I grew up when music was already digital. The first form of music I really used was packed in the form of CDs. But to be honest, I’ve never bought a CD. I just found it to expensive, so I’ve got copies from friends and family members. CDs required you to prepare your playlists wisely, because getting them required time and money and they only were able to keep around 20 songs.

Then MP3s hit the market and changed my style of consumption. It got more casual in contrast to a CD, which wasn’t enough to hold the variety of styles and bands I used over the day. And it was usage, because it highly depended on my mood and the effect I wanted to archive when listening to music. So I started to build up a collection by sharing with fiends, sucking out eMule and the Torrent network and utilizing sites like RapidShare and Megaupload.

But my collection was quiet small compared to that of a good friend of mine, who owned an external hard drive with 600 GB of music. He invested weeks in sorting, fixing and equipping the collection with high quality album covers. But he never consumed the entire set. Many pieces he only listened a few times to. And there was a growing number of songs he never completely played. The reason is that he owned many pieces only to try them or to be able to play them when there is the right moment to do so, e.g. love songs or soundtracks.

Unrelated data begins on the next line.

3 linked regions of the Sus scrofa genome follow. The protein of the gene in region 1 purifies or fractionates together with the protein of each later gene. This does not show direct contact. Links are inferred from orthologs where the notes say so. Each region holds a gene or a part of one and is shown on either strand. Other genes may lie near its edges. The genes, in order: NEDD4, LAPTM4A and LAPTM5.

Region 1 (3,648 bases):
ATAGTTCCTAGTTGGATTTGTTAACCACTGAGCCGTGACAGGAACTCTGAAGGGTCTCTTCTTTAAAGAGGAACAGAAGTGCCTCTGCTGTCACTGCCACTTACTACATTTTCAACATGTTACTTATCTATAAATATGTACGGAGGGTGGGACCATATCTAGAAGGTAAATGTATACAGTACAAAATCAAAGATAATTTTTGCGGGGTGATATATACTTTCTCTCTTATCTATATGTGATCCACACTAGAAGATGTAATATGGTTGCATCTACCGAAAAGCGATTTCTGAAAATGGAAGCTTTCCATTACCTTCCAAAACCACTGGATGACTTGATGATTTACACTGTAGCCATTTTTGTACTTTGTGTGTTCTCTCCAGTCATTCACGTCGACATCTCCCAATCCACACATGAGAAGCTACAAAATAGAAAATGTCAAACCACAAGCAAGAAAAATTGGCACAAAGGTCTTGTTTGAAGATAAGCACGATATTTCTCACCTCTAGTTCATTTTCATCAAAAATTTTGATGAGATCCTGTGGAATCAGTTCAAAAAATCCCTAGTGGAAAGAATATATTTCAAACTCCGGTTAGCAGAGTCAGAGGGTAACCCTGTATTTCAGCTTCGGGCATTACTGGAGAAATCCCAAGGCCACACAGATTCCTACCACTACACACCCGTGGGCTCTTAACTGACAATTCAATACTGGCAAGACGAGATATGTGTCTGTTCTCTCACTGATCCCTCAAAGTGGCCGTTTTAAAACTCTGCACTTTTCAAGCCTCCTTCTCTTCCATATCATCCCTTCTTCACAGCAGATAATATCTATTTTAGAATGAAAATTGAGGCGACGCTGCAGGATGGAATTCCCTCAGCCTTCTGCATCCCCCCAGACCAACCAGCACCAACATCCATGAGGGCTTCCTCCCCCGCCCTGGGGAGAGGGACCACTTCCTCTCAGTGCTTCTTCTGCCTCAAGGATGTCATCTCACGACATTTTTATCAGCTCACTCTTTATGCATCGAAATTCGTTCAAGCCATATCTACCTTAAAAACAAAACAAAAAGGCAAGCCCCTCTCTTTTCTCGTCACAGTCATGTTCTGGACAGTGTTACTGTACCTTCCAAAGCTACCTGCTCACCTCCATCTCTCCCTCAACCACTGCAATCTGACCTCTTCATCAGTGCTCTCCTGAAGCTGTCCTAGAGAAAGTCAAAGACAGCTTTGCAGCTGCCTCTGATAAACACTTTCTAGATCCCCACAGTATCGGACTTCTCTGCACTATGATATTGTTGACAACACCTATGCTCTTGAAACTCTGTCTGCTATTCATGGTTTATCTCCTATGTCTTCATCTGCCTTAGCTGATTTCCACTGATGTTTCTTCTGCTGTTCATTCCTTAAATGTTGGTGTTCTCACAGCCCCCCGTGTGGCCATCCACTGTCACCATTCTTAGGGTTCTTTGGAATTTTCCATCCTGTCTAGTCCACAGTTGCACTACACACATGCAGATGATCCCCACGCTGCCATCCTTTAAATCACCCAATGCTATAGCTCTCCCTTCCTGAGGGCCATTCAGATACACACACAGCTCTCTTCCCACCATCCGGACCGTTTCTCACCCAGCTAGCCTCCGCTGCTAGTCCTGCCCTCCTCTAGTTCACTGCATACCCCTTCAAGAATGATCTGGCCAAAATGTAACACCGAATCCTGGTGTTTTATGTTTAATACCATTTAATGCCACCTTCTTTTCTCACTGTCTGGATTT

As my own collection grows, I recognized the same problems. But before I really hit this point, Grooveshark was built. It provided a new, casual way to enjoy music. Play the kind of music which you want to at the moment you find optimal. Even new releases were instantly available. Music became part of my life. For every situation I was able to find the best kind of sound. Checking out new stuff was incredible easy.

Because the nature decided to do so, I got older and the requirements changed. Instead of cheap usage of music, I want a high quality, good sorted and fair way to enjoy. I got enough low quality MP3s without tags and the ability to give something back to the artist. But I don’t want to miss the casual way without blowing a huge amount of money. In Germany it took years to introduce a service that provides this. Simfy was the first one I used. Later I switched to Spotify. In addition to the high quality experience, I’m now able to enjoy my music on mobile devices which adapts pretty well to the lifestyle of getting around or listening while being on track or while working and studying. And artists get payed according to what I’m listening to while I’m paying a amount which seems to be fair to me. Over the last months flatrate companies started to add additional features like social networking and recommendations which support the casualty.

So I can say that I’m pretty happy now with the situation for music. Thanks to the providers for the great service. For the future I would like to see the same for movies too. In Germany flatrates are far to expensive and/or provide movies after a too long delay. The same holds for games. Both parts seem to be handled in the USA already so there is hope that the situation in Germany better in the next five years.

And for all users of Grooveshark & Co I recommend to think about giving something back to the artist. This doesn’t mean that you have to sign up for a flatrate. You might just buy an album which you really like or visit some live concerts, because you want to enjoy high quality, fresh stuff. But there is definitely a way to do it.